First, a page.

Meter Square Founder May Chang on Finding Success in Failure
It’s safe to say that Meter Square’s founder and interior designer May Chang knows best about the challenges of setting up and running a design firm.
“The story of how I entered this line starts from across the (Johor-Singapore) Causeway,” says the seasoned renovator, who has worked on homes for close to two decades. “Back in 1999, I set up my first company in Johor Bahru. But I ended up closing it due to poor market conditions. Finding skilled manpower was tough as well. I ended up struggling for 7 years, until I finally decided to fold the business in 2006.”
(Meter Square founder and designer, May Chang)
Needless to say, May was left disheartened by the unsuccessful venture. “But ‘give up’ isn’t a phrase that I have in my personal dictionary,” says the plucky designer. In the following years, May made her foray into Singapore where “there were ample opportunities”, eventually starting her firm afresh in 2011 as Meter Square.
To find out more about May’s personal journey, we sat down with the designer herself to talk about the lessons she learnt along the way, and how they continue to benefit Meter Square and its clients today.
Qanvast: What was your experience starting out in Singapore like?
May (M): Honestly, starting out in Singapore wasn’t easy, but instead of seeing it as a challenge, I saw it as an opportunity.
When I first came to Singapore in 2006, I applied to a number of local design firms and I quickly got put to work at renovation exhibitions where I received my first projects here. At the industry’s peak, I was handling at least 6 to 7 clients every month – along with managing my own team – so it was a very busy time. Gradually, I built up my funds and contacts, and 5 years later, I started Meter Square.
Another thing that I am thankful about working here is the legal system. Back when I was still running my first company in Malaysia, chasing for payments was constantly a challenge. Cash flow issues and losses were common. Here, there are safety nets for both consumers and businesses.
Qanvast: What sparked your interest in interior design?
M: I would say that it’s the nature of the job, because what attracted me was the creativity and also the freedom of planning my own working schedule.
For the first 7 years of my working life, I was working a 9-to-5 job in the banking industry, which eventually became draining for me at some point. Afterwards, I ended up at NAFA (Nanyang Academy of Fine Arts) where I started pursuing my passion as a designer. The energy that I felt during my time there was something different; it was special, and it continues to inspire me to do my best even today.
Qanvast: In your opinion, what qualities should a designer possess?
M: I am someone who enjoys stimulating tasks, like sketching and coming up with layouts, which is why I would say that creativity is an important quality for a designer to have.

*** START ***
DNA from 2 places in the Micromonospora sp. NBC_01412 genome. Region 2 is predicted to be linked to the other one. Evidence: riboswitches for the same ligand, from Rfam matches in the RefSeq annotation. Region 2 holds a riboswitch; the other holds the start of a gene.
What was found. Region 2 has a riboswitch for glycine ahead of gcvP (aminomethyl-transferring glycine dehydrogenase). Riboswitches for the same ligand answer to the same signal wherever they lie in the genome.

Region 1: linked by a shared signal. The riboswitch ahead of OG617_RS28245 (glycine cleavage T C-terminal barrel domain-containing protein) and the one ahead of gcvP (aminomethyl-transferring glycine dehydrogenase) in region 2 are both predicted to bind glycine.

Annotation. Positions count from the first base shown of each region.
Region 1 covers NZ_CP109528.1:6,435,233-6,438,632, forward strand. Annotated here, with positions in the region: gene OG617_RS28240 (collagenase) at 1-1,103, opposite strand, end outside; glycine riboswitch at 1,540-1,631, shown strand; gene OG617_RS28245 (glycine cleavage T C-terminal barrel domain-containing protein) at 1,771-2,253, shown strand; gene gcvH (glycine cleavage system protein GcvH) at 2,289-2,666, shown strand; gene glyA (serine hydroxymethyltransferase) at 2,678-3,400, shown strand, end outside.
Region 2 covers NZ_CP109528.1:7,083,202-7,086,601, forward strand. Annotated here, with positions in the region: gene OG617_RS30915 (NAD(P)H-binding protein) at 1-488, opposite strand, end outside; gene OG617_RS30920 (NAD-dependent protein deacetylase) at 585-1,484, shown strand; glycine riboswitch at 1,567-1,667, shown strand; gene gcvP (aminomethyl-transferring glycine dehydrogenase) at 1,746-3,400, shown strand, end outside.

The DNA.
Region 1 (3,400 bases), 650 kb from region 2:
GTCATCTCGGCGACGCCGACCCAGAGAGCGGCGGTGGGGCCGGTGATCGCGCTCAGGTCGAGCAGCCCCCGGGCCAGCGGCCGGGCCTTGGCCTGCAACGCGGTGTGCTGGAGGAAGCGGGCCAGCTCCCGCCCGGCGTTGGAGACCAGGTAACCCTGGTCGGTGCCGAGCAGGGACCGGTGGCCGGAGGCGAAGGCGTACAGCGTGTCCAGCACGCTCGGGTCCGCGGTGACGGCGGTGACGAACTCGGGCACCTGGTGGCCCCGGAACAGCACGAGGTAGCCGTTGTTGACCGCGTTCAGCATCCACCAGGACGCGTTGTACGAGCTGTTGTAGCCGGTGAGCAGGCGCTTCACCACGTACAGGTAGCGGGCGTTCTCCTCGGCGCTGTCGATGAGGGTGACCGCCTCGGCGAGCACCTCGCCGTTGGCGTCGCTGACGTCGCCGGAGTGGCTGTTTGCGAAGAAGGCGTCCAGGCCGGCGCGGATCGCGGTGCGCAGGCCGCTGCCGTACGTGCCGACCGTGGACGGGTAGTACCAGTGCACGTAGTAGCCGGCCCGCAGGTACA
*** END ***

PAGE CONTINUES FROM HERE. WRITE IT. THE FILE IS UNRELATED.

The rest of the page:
In this line, a good intuition is also necessary. You have to be fast on the uptake, because time is precious. It’s may be the job of a designer to bring a client’s vision to life and it’s always good to discuss a brief in detail, but there’s no point to a lengthy conversation if you aren’t able to achieve some form of mutual understanding.
Qanvast: What interior trends or features are you a fan of now?
M: My personal aesthetic is ever-changing, but if I have name a favourite, it would be the tropical look. Natural elements, like plants and eco-friendly materials, just have a way of inspiring a refreshing look in homes.
Also, practicality is a must. I have worked on showrooms in the past, and I can say that designing one is much different from creating a home that’s meant to be lived in. You can’t pursue looks alone, because living in a house that isn’t functional is not something you’d want.
Qanvast: Based on your experience, what should homeowners prioritise for their renovation?
M: Put simply, I would say that it’s what they need. It’s important to plan a budget, but at the same time, it’s possible to work around one and get what you require, both in terms of style and function.
I would compare this approach to buying clothes: you can either visit a tailor to get a made-to-fit shirt or buy a suitable one off the shelves. Either way, you are going to get something that you need – and that’s what matters most.
Qanvast: What would you feel sets Meter Square apart from other design firms in Singapore?
M: We really enjoy engaging my clients– that’s how things are at Meter Square and it’s part of the reason why working with us is a unique experience. You get to know us, and vice versa. Also, because we are a small team of just 10 designers, we are able to focus more easily on joint tasks as compared to larger firms.
Another fact to mention is that we have our own carpentry factory; storage fixtures are an important of any home, and partnering with a manufacturing facility makes quality control easier.
Qanvast: From where do you draw your inspiration?
M: My holiday trips! Aside from recreation, travelling to different countries lets me find inspiration for my work. Nearly every year, I attend the Milan Furniture and Design Fair, which features the latest trends in home decor and furniture from around the world.
The historical buildings (in Europe) are also wonderful; I am constantly amazed by how elaborate they are, and how they are still standing even after all these years. Maybe someday, I’ll get to create something that lasts as long too. [Laughs]